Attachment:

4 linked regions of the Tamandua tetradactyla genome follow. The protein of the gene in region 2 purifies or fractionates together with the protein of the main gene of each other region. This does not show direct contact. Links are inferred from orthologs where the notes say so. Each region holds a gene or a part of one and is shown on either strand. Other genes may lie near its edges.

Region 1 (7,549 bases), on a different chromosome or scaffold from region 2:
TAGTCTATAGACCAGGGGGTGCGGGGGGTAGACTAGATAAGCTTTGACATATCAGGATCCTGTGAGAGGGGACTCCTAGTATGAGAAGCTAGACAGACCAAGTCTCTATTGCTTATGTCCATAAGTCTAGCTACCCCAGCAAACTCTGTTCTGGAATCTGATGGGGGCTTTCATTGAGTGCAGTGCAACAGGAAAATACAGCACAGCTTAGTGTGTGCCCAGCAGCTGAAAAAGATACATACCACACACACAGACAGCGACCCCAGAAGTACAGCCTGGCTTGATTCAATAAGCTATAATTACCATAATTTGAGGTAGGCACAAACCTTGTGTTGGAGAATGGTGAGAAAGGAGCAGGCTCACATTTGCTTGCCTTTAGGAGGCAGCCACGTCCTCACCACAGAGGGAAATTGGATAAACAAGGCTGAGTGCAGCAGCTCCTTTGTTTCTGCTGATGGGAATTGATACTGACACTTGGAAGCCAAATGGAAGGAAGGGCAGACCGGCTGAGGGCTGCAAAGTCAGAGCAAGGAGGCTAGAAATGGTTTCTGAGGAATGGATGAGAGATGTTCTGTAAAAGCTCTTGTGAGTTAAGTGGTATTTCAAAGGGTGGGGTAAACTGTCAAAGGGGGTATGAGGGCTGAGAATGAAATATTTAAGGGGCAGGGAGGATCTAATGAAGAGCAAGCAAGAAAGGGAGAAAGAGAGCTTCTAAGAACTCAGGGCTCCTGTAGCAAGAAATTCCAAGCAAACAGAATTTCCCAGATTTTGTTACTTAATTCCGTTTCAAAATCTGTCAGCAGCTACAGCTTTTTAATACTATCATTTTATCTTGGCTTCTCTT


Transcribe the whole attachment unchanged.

4 linked regions of the Tamandua tetradactyla genome follow. The protein of the gene in region 2 purifies or fractionates together with the protein of the main gene of each other region. This does not show direct contact. Links are inferred from orthologs where the notes say so. Each region holds a gene or a part of one and is shown on either strand. Other genes may lie near its edges.

Region 1 (7,549 bases), on a different chromosome or scaffold from region 2:
TAGTCTATAGACCAGGGGGTGCGGGGGGTAGACTAGATAAGCTTTGACATATCAGGATCCTGTGAGAGGGGACTCCTAGTATGAGAAGCTAGACAGACCAAGTCTCTATTGCTTATGTCCATAAGTCTAGCTACCCCAGCAAACTCTGTTCTGGAATCTGATGGGGGCTTTCATTGAGTGCAGTGCAACAGGAAAATACAGCACAGCTTAGTGTGTGCCCAGCAGCTGAAAAAGATACATACCACACACACAGACAGCGACCCCAGAAGTACAGCCTGGCTTGATTCAATAAGCTATAATTACCATAATTTGAGGTAGGCACAAACCTTGTGTTGGAGAATGGTGAGAAAGGAGCAGGCTCACATTTGCTTGCCTTTAGGAGGCAGCCACGTCCTCACCACAGAGGGAAATTGGATAAACAAGGCTGAGTGCAGCAGCTCCTTTGTTTCTGCTGATGGGAATTGATACTGACACTTGGAAGCCAAATGGAAGGAAGGGCAGACCGGCTGAGGGCTGCAAAGTCAGAGCAAGGAGGCTAGAAATGGTTTCTGAGGAATGGATGAGAGATGTTCTGTAAAAGCTCTTGTGAGTTAAGTGGTATTTCAAAGGGTGGGGTAAACTGTCAAAGGGGGTATGAGGGCTGAGAATGAAATATTTAAGGGGCAGGGAGGATCTAATGAAGAGCAAGCAAGAAAGGGAGAAAGAGAGCTTCTAAGAACTCAGGGCTCCTGTAGCAAGAAATTCCAAGCAAACAGAATTTCCCAGATTTTGTTACTTAATTCCGTTTCAAAATCTGTCAGCAGCTACAGCTTTTTAATACTATCATTTTATCTTGGCTTCTCTT